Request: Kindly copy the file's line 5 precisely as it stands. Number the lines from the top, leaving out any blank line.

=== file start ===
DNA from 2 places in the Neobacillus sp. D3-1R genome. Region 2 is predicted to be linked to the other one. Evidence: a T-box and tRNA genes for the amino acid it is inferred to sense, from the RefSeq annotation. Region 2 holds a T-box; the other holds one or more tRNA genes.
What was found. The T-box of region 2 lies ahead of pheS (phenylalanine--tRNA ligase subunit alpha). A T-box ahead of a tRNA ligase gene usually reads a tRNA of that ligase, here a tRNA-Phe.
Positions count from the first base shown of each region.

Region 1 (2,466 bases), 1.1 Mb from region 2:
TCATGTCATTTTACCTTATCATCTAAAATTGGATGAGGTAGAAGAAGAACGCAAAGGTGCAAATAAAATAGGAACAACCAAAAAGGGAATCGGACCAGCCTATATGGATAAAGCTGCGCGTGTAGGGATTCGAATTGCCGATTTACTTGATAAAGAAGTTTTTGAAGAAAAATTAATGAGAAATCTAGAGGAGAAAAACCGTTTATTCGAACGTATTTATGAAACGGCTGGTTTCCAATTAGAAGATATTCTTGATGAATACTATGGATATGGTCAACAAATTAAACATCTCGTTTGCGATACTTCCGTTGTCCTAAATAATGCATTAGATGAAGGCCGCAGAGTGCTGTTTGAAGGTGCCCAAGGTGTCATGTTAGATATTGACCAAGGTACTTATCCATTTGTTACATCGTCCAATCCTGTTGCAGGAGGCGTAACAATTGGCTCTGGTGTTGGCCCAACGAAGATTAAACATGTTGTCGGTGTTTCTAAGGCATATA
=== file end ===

TCATGTCATTTTACCTTATCATCTAAAATTGGATGAGGTAGAAGAAGAACGCAAAGGTGCAAATAAAATAGGAACAACCAAAAAGGGAATCGGACCAGCCTATATGGATAAAGCTGCGCGTGTAGGGATTCGAATTGCCGATTTACTTGATAAAGAAGTTTTTGAAGAAAAATTAATGAGAAATCTAGAGGAGAAAAACCGTTTATTCGAACGTATTTATGAAACGGCTGGTTTCCAATTAGAAGATATTCTTGATGAATACTATGGATATGGTCAACAAATTAAACATCTCGTTTGCGATACTTCCGTTGTCCTAAATAATGCATTAGATGAAGGCCGCAGAGTGCTGTTTGAAGGTGCCCAAGGTGTCATGTTAGATATTGACCAAGGTACTTATCCATTTGTTACATCGTCCAATCCTGTTGCAGGAGGCGTAACAATTGGCTCTGGTGTTGGCCCAACGAAGATTAAACATGTTGTCGGTGTTTCTAAGGCATATA